|A staged picture of Mother, 1951|
So, here we are. Christmas Eve is eight days away. If you’re like me, you’re checking your list and perhaps drawing a line through some things that just can’t be finished in time.
I have a tendency to take on too much at Christmas – much more than I can accomplish. My expectations are way too high and then disappointment brings me low. Of course, I’m the only one who’s disappointed. No one else knows that I have . . . well, failed.
You know, so many things that seem important in the moment just aren’t in the scheme of things. My brother Chuck is fond of saying, “In a hundred years no one will even remember this.” Usually it doesn’t even take a hundred years for memory to fade.
I remember one year – I suppose I was about 15 – my mother announced on December 23 that she would have to stay up all night in order to accomplish all she wanted to do before Christmas. “Oh boy!” I said, “I’ll stay up and help you.”
At first, I had a good time. She gave me jobs to do and I did them while I watched Christmas programs on t.v. Midnight came and went. Television stations went off air, and I was miserably tired and still working away. Finally, as I went off to bed at 5:00 a.m., I wondered what on earth was so important about all that. In fact, of all the chores I performed, the only one I remember was wrapping packages at 4:00 a.m. that Santa would leave under the tree when he packed the stockings. I also remember thinking that even though I had worked steadily -- or so it seemed to me -- we were both up all night.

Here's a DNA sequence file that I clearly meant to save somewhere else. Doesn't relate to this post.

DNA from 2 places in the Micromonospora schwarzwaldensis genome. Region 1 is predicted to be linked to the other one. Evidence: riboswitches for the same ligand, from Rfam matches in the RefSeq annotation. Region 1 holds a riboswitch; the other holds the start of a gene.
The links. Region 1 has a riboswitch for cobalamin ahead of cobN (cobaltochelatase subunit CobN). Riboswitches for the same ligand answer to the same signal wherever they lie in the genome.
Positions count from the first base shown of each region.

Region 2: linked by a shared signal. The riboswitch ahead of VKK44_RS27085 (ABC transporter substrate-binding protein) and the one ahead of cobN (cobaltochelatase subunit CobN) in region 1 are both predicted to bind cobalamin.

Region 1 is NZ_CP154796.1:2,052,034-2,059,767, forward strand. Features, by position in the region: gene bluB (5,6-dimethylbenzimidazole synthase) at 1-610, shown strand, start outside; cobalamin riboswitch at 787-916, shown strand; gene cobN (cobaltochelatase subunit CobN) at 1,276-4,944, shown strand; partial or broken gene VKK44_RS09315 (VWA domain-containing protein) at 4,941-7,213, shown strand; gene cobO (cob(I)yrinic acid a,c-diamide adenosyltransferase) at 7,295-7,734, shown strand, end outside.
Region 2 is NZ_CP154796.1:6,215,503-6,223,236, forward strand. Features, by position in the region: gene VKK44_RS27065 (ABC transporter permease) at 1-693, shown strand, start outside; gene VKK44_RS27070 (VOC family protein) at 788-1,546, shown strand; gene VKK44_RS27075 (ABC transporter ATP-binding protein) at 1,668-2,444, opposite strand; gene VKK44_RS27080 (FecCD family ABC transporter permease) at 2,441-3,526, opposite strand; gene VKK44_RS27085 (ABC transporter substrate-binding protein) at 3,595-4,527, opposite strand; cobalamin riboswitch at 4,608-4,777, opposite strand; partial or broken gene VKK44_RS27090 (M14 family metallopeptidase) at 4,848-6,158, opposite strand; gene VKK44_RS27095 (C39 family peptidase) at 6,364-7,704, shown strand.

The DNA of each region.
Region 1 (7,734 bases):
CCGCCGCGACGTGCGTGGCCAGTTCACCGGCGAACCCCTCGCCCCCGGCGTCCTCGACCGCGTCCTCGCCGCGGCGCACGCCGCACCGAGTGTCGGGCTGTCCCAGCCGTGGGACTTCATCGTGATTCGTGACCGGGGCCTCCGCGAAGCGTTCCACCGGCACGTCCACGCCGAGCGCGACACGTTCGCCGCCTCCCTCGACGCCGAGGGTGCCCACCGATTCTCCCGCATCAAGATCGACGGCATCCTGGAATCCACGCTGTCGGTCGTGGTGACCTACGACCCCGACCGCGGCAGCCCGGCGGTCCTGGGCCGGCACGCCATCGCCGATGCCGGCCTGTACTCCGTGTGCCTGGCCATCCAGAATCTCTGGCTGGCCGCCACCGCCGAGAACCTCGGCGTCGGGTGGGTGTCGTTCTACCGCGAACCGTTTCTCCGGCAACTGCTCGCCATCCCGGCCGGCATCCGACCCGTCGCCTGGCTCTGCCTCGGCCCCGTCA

That’s why I tuck myself in with my Grandma Ina at Christmas. Reading of her “no skimpy Christmas here” is such a joy to me, but even she said of her festivities, “I stood it all just fine,” which says to me that meltdowns had occurred in the past. She had experienced disappointment, too.
I enjoy getting ready for Christmas, but at some point, I have to be realistic about what I can do as the time for getting ready draws to a close. So, this year I’m taking a lesson from those businesses that help us create Christmas celebrations. They work at least a year in advance.
“Why not me?” I asked myself. I, too, can work a year in advance. So, this year the passing of Christmas will simply mean that I’m getting ready for Christmas 2015.
I already like it!